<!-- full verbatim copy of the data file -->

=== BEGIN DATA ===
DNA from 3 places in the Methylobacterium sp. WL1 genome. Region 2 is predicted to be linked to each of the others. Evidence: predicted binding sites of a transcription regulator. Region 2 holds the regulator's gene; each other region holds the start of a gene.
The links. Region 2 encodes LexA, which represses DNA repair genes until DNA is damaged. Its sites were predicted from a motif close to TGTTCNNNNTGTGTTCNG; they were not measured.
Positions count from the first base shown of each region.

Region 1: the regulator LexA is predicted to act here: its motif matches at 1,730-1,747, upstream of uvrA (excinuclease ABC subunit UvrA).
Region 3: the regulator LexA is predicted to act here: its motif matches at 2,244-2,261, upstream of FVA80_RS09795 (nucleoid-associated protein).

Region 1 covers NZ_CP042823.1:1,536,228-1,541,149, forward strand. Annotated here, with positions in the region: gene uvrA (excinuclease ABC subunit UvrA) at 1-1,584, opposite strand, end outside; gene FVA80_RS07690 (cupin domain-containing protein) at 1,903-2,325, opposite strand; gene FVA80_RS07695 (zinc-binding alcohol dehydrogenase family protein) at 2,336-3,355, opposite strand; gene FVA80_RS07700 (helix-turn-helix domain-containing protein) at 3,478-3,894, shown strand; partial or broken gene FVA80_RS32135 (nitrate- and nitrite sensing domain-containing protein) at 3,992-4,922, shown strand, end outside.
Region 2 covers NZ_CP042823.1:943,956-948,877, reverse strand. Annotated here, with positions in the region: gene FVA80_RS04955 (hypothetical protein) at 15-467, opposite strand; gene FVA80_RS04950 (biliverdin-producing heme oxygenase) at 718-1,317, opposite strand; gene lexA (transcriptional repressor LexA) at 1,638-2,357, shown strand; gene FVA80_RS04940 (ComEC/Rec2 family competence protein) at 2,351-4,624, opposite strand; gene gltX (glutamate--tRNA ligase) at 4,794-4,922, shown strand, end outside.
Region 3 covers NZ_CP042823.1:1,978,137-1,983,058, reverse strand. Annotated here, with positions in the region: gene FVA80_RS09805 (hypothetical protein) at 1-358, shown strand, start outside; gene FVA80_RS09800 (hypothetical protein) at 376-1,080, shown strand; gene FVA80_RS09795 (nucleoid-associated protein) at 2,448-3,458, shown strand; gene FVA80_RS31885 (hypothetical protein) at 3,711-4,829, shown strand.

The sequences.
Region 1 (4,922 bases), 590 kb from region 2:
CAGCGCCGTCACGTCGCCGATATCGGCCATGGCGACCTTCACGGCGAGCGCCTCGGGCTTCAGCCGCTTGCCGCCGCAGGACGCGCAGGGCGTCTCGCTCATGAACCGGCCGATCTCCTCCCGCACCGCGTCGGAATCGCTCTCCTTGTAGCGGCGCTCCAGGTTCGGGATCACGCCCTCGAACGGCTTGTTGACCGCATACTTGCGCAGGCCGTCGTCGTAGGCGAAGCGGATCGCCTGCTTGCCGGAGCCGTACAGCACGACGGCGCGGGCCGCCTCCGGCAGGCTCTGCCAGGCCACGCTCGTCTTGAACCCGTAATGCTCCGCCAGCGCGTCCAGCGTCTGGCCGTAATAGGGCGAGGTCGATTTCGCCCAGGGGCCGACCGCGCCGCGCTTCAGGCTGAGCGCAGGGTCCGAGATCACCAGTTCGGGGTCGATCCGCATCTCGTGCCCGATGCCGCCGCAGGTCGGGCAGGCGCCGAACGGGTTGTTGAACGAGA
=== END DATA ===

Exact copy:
DNA from 3 places in the Methylobacterium sp. WL1 genome. Region 2 is predicted to be linked to each of the others. Evidence: predicted binding sites of a transcription regulator. Region 2 holds the regulator's gene; each other region holds the start of a gene.
The links. Region 2 encodes LexA, which represses DNA repair genes until DNA is damaged. Its sites were predicted from a motif close to TGTTCNNNNTGTGTTCNG; they were not measured.
Positions count from the first base shown of each region.

Region 1: the regulator LexA is predicted to act here: its motif matches at 1,730-1,747, upstream of uvrA (excinuclease ABC subunit UvrA).
Region 3: the regulator LexA is predicted to act here: its motif matches at 2,244-2,261, upstream of FVA80_RS09795 (nucleoid-associated protein).

Region 1 covers NZ_CP042823.1:1,536,228-1,541,149, forward strand. Annotated here, with positions in the region: gene uvrA (excinuclease ABC subunit UvrA) at 1-1,584, opposite strand, end outside; gene FVA80_RS07690 (cupin domain-containing protein) at 1,903-2,325, opposite strand; gene FVA80_RS07695 (zinc-binding alcohol dehydrogenase family protein) at 2,336-3,355, opposite strand; gene FVA80_RS07700 (helix-turn-helix domain-containing protein) at 3,478-3,894, shown strand; partial or broken gene FVA80_RS32135 (nitrate- and nitrite sensing domain-containing protein) at 3,992-4,922, shown strand, end outside.
Region 2 covers NZ_CP042823.1:943,956-948,877, reverse strand. Annotated here, with positions in the region: gene FVA80_RS04955 (hypothetical protein) at 15-467, opposite strand; gene FVA80_RS04950 (biliverdin-producing heme oxygenase) at 718-1,317, opposite strand; gene lexA (transcriptional repressor LexA) at 1,638-2,357, shown strand; gene FVA80_RS04940 (ComEC/Rec2 family competence protein) at 2,351-4,624, opposite strand; gene gltX (glutamate--tRNA ligase) at 4,794-4,922, shown strand, end outside.
Region 3 covers NZ_CP042823.1:1,978,137-1,983,058, reverse strand. Annotated here, with positions in the region: gene FVA80_RS09805 (hypothetical protein) at 1-358, shown strand, start outside; gene FVA80_RS09800 (hypothetical protein) at 376-1,080, shown strand; gene FVA80_RS09795 (nucleoid-associated protein) at 2,448-3,458, shown strand; gene FVA80_RS31885 (hypothetical protein) at 3,711-4,829, shown strand.

The sequences.
Region 1 (4,922 bases), 590 kb from region 2:
CAGCGCCGTCACGTCGCCGATATCGGCCATGGCGACCTTCACGGCGAGCGCCTCGGGCTTCAGCCGCTTGCCGCCGCAGGACGCGCAGGGCGTCTCGCTCATGAACCGGCCGATCTCCTCCCGCACCGCGTCGGAATCGCTCTCCTTGTAGCGGCGCTCCAGGTTCGGGATCACGCCCTCGAACGGCTTGTTGACCGCATACTTGCGCAGGCCGTCGTCGTAGGCGAAGCGGATCGCCTGCTTGCCGGAGCCGTACAGCACGACGGCGCGGGCCGCCTCCGGCAGGCTCTGCCAGGCCACGCTCGTCTTGAACCCGTAATGCTCCGCCAGCGCGTCCAGCGTCTGGCCGTAATAGGGCGAGGTCGATTTCGCCCAGGGGCCGACCGCGCCGCGCTTCAGGCTGAGCGCAGGGTCCGAGATCACCAGTTCGGGGTCGATCCGCATCTCGTGCCCGATGCCGCCGCAGGTCGGGCAGGCGCCGAACGGGTTGTTGAACGAGA